UNIDENTIFIED MALE: But again this is showing you something about what this period is, I mean, you have to - - you can`t just enter it like you enter a
swimming pool slowly. You kind of dive into the period.
SIDNER: Where are these bricks from?
UNIDENTIFIED MALE: Well this is a recreation of a street called Lezchno (ph) Street which was the main artery in the ghetto wharfs, the biggest of
the ghettos and these are actual bricks that were used in the streets of Warsaw along with the tramline that was there.
SIDNER: What do you want people to feel when they come - - start walking into the ghetto?
UNIDENTIFIED MALE: We want them to have a small feeling maybe of what crowdedness is and when they see the photos around they`ll understand
something about the suffering. Because if you see the photos around you, you see tremendous suffering especially of children. We`re talking about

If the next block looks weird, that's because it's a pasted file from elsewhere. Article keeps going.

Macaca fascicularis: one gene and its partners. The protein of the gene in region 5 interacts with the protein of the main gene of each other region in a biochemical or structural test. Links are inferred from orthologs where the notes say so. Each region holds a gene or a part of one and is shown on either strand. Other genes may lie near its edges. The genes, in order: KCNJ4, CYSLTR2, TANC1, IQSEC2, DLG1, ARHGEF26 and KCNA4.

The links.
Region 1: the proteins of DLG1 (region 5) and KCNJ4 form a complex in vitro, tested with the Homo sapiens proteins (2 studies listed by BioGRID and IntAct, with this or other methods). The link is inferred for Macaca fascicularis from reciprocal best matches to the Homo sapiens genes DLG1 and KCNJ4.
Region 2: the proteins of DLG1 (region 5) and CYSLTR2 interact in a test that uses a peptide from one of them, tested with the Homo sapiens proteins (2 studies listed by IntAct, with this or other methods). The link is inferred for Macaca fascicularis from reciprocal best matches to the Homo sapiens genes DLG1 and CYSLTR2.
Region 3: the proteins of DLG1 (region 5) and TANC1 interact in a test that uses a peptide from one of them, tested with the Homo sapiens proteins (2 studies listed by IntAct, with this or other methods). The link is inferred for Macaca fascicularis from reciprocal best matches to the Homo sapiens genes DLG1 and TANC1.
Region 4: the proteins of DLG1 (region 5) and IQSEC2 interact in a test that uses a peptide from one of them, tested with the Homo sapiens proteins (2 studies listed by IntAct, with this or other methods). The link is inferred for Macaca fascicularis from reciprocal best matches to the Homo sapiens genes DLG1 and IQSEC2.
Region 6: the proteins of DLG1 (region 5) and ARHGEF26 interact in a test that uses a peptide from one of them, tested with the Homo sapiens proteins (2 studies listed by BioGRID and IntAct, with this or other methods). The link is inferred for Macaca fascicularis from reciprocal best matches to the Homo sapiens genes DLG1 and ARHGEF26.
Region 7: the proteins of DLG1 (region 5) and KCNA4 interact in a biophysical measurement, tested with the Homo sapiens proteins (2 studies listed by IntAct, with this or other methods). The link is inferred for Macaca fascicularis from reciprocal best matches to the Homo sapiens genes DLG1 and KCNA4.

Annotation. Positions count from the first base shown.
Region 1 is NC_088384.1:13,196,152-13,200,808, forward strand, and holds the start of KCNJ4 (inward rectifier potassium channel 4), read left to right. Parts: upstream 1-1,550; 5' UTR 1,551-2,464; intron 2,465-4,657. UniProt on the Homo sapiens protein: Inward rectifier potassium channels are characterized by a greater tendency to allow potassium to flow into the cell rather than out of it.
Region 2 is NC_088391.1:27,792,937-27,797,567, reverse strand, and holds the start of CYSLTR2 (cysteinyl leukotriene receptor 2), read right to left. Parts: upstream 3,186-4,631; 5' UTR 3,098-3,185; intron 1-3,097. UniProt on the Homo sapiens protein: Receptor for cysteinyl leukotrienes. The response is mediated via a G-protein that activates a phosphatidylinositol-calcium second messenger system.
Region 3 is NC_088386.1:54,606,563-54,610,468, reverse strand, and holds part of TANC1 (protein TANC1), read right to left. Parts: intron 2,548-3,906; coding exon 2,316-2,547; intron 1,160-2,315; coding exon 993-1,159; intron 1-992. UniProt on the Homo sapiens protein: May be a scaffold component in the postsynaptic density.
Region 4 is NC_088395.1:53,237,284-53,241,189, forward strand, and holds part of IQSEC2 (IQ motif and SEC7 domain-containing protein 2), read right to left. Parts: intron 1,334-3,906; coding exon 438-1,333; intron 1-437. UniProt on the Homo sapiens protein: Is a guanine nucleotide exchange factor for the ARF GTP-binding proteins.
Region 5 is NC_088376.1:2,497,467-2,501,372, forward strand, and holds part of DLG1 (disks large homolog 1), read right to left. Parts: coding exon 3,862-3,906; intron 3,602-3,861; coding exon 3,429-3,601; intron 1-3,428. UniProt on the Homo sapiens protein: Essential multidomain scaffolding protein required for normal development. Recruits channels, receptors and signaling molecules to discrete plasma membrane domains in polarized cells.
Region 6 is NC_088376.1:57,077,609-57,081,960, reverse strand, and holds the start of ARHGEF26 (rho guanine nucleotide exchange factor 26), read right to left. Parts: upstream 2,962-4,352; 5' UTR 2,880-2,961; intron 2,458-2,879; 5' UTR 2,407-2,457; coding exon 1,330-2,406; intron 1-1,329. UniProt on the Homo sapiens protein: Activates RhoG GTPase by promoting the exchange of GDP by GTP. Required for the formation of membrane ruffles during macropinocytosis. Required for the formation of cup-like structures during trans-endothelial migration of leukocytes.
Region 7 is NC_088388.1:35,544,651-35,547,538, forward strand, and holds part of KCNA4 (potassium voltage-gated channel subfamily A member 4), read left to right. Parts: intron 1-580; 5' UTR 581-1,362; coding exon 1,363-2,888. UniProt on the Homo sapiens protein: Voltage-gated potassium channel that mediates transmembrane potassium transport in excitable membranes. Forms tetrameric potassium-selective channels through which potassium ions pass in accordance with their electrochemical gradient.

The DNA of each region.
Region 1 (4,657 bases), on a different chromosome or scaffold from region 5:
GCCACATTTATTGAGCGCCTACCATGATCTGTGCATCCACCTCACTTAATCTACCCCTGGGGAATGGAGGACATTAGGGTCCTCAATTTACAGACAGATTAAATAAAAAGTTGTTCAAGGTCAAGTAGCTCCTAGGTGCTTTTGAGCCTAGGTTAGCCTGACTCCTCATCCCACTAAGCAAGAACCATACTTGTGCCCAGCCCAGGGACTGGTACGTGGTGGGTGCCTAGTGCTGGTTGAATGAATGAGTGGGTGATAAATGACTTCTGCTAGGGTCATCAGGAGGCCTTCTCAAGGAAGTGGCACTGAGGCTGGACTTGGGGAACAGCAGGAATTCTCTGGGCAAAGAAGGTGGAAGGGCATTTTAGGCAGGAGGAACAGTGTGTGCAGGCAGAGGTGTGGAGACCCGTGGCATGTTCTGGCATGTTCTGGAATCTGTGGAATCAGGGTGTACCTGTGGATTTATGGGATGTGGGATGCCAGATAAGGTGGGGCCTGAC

people, knowing their names is important. When you see their faces you understand even more that we`re talking about not 6 million somethings.
We`re talking about 6 million human beings. Each with a family, with a background, with something about them that`s very human. The suitcases are
left with names and addresses and information.
Again, it`s a personal thing. Who doesn`t understand traveling with a suitcase? So they`re heart rendering these things when you look at the
items and you tie them to the story. You don`t need to show photographs of atrocities to understand an atrocity. Things were taken from them again
and shoes and shoes, OK, shoes look innocuous. What are shoes? But understand who`s shoes these were and what happened to the owners of these
shoes and you begin to get something about a feeling of a - - of a mount of - - of quantity, of - - of everything that`s going on here.
SIDNER: You can touch things here.
UNIDENTIFIED MALE: Yes.
SIDNER: You can experience things in a different way. What is this?
UNIDENTIFIED MALE: Well, look in the photograph. This is a camp called Flossenburg where people were working in hard labor digging out stones and
they were filling carts. Right? And this is one of the carts.
SIDNER: There are 1,000 points of proof, 1,000 things that you can experience here to show you a little bit, just a tad of what life was - -